Chinese Calligraphy

Lesson 13

The progressive form

The progressive marker 在 (zài)

As in English there is also a progressive form in Chinese. The progressive form is used to indicate that the action is currently in progress and to emphasise the action. For marking the action in progress, we use the progressive marker 在 (zài) and optionally the particle 呢. The progressive marker 在 (zài) has about the same function as the present continuous in English.

在 (zài)

The progressive marker 正在 (zhèngzài)

Compared to 在 (zài), the progressive marker 正在 (zhèngzài) aims at emphasising even more that an action is happening right now.

正在 (zhèngzài)

Negating the progressive aspect

There are two ways of negating sentences containing the progressive aspect. The first way is to use the negation 沒(有). 沒(有) does not necessarily indicate that the action is taking place now. In some situations it also means that you want to emphasise that something is not true.


If you use to negate the progressive aspect, then it actually means that the action is taking place now.


In some situations the syntax of Chinese resembles the English gerund and can be translated as such.


Relative clauses

The particle 的 (de) is used to further describe a noun. The noun to be described comes after the particle 的 (de). Such sentences describing a noun can often be translated in the form of relative clauses.
Note that in Chinese the modifier (the description of the noun) always comes before the noun and never after the noun.

Relative clauses

Nouns containing the particle 的 (de)

Some constructions containing the particle 的 (de) and describing the profession of people are used as individual nouns. However, such nouns are not used in official situations but only informally.


The question word 誰的 (shéi de)

The question word 誰的 (shéi de) can be translated as "whose" and is used to enquire who a person or object belongs to.

誰的 (shéi de)

Positional nouns

Positional nouns such as 上 (shàng) or 下 (xià) are used to indicate the position or direction of a person or an object.

Positional nouns have a base form, e.g. 上 (shàng), and various suffixes to it - 上頭 (shàngtóu), 上面 (shàngmiàn) and 上邊 (shàngbiān). All of these three suffixes to 上 (shàng) have the same meaning, namely "over". The choice of the suffix depends on the region of China and on the preferences of the speaker. The following tables show you some positional nouns which can be used with three different suffixes.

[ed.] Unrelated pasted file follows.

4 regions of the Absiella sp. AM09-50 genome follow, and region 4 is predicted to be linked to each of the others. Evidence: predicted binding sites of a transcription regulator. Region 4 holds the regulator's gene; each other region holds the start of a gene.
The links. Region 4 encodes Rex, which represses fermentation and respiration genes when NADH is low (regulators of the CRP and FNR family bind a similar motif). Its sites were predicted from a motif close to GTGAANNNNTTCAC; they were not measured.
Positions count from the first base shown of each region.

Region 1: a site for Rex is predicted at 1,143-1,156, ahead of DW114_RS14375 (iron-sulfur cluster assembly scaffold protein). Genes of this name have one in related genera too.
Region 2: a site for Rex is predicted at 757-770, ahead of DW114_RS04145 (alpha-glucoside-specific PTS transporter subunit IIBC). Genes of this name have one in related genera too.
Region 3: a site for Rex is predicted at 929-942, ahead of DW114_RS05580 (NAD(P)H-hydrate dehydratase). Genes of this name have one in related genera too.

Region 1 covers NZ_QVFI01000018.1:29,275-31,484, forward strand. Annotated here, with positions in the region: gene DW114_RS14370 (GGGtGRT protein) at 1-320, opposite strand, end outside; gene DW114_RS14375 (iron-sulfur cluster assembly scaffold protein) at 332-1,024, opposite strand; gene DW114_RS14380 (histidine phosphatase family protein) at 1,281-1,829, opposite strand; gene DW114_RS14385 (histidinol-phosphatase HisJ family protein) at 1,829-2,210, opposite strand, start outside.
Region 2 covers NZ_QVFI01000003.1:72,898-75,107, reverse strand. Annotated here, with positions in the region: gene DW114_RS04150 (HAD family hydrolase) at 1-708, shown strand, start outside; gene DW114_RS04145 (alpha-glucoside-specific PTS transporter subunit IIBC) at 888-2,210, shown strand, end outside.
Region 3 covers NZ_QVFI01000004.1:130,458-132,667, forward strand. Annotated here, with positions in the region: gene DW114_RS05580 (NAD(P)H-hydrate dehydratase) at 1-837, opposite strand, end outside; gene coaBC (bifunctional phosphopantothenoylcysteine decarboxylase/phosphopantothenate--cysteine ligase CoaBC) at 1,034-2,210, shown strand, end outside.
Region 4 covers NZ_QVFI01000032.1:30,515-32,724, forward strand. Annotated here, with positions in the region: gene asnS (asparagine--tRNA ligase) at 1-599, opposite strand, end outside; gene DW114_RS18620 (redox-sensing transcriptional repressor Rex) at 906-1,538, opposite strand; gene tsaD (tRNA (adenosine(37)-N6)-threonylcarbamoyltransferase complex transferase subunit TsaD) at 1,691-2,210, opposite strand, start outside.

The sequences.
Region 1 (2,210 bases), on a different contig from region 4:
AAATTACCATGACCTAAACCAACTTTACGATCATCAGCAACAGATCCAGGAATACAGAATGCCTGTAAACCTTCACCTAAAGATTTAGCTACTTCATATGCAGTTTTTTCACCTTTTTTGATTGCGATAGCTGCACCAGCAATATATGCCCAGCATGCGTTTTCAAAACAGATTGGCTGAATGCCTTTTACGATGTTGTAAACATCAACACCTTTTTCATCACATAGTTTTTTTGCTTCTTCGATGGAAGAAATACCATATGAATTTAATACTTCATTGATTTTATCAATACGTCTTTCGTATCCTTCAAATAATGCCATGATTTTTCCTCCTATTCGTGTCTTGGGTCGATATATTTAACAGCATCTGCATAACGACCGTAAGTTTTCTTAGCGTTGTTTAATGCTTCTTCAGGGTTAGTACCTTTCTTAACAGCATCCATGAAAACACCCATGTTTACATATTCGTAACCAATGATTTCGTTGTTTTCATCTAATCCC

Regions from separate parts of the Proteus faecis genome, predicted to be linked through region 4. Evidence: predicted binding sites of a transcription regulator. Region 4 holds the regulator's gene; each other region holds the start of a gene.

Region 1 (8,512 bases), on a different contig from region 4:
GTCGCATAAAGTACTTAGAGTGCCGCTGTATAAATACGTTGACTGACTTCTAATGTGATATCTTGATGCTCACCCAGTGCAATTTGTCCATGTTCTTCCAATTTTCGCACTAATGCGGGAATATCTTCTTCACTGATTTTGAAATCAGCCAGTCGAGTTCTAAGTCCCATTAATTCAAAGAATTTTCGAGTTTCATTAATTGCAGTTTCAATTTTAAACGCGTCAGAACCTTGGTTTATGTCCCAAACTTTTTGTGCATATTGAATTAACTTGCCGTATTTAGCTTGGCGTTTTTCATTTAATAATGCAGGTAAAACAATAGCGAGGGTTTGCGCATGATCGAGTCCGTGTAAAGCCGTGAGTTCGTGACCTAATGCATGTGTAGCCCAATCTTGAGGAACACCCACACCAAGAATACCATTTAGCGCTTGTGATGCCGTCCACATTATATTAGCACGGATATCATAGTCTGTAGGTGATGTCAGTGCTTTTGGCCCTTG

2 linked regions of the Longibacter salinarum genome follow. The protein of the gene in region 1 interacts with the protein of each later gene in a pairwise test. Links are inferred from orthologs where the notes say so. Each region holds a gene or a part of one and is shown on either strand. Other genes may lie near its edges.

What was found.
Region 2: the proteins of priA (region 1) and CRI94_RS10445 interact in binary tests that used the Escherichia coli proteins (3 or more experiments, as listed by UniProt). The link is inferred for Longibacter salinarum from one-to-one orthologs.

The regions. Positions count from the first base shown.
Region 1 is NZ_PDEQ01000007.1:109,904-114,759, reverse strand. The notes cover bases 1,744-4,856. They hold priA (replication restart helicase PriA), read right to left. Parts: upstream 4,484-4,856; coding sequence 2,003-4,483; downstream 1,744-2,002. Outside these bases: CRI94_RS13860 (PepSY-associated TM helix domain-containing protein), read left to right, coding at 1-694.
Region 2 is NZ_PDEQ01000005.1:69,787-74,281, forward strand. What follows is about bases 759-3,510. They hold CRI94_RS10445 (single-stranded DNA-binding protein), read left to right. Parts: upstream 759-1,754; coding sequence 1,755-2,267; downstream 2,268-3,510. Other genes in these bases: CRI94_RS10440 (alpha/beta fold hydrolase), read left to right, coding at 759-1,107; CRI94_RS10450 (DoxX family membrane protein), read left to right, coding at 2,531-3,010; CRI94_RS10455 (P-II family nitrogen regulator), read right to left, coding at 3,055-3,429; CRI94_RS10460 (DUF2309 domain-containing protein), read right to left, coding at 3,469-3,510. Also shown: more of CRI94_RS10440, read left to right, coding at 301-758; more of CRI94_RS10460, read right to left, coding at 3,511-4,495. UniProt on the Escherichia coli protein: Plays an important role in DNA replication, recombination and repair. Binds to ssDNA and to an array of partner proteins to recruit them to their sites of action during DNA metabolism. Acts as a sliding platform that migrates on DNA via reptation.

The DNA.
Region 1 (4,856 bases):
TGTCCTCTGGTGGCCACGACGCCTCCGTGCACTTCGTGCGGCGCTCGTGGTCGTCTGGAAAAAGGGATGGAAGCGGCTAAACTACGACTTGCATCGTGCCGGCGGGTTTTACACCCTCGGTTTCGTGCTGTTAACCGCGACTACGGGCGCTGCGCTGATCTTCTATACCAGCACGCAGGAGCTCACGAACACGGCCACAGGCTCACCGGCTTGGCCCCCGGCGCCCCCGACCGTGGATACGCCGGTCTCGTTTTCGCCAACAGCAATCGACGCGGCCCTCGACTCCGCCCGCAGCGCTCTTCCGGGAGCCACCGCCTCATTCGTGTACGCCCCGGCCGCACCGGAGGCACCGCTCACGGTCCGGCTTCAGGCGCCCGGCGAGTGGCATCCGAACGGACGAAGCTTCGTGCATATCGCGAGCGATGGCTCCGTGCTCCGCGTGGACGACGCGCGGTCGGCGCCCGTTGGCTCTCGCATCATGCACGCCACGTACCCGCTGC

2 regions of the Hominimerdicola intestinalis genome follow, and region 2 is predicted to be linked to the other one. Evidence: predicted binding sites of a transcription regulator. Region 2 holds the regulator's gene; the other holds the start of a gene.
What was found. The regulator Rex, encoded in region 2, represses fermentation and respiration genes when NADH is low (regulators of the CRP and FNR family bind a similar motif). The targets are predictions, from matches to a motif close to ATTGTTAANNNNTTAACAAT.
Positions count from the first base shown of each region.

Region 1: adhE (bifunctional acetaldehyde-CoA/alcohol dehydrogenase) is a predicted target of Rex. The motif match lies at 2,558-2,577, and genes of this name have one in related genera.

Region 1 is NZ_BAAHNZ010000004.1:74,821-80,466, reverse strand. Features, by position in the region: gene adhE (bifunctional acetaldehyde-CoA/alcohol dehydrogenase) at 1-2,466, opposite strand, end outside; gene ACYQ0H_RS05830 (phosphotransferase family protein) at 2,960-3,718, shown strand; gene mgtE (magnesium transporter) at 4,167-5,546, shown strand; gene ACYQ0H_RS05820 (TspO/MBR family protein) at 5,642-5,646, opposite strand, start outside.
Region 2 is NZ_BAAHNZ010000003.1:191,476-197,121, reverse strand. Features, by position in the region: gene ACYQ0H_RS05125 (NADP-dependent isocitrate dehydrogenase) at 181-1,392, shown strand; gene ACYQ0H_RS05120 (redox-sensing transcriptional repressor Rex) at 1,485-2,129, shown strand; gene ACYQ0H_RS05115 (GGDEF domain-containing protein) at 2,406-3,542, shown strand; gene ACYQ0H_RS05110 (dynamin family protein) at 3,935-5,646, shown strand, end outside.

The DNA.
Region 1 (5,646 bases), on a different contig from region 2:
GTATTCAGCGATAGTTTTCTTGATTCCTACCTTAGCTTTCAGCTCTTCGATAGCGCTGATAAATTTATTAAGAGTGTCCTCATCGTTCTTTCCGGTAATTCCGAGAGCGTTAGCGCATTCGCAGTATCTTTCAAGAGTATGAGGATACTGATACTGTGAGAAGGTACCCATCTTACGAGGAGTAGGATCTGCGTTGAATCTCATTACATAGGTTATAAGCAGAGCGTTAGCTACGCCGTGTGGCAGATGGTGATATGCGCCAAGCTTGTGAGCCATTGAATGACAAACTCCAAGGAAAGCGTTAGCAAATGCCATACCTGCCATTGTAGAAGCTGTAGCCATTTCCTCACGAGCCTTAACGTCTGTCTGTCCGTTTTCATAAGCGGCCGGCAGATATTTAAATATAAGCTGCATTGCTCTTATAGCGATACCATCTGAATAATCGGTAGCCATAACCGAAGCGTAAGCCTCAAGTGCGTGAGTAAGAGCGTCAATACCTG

Positional nouns

Note that the base form of positional nouns (e.g. 上) always has to follow a noun, e.g. 桌子上 (on the table). The base form and the suffix of positional nouns (e.g. 上面) can either follow a noun, e.g. 桌子上面 (on the table) or can be used as a modifier, e.g. 上面有飛機 (there is a plane above).

Here are examples how to use the positional nouns of our table above.

Positional nouns

The character 內 (nèi)

Apart from the positional noun 裡 (lǐ) and the preposition 在 (zài), there is another character describing "in", namely 內 (nèi). The following examples show you in which context you use 內 (nèi).

內 (nèi)

Describing the position of a person or object

In the following examples we use animals and a tree to describe all possible positions in Chinese.


Indicating that you want to go/come/see another person

Note that persons cannot act as positional nouns. If you want a person to act as a location word, you must follow the person with a location indicator (e.g. 這裡/這兒 or 那裡/那兒).


Dealing with the word "whether" in Chinese

In English the word "whether" is used for indirect questions as a choice between alternatives. In Chinese the word "whether" does not exist in this context and must be omitted.


The conjunctions 因為 (yīnwèi)...所以 (suǒyǐ)

For answering the question word 為什麼 (wèishénme), we are using the conjunction 因為 (yīnwèi) and 所以 (suǒyǐ).


If the subject of the 為什麼 (wèishénme) clause and the 因為 (yīnwèi)...所以 (suǒyǐ) clause is identical, you can leave away the subject in the 因為 (yīnwèi)...所以 (suǒyǐ) clause.


If the subject of the 因為 (yīnwèi)...所以 (suǒyǐ) clause is identical, you can either leave away the subject in the 因為 (yīnwèi) clause or in the 所以 (suǒyǐ) clause.


When forming such sentences, in many cases it is also possible to either omit 因為 (yīnwèi) or 所以 (suǒyǐ).


Another way of saying "because (of)", "in order to", "since" is 為了 (wèile).

為了 (wèile)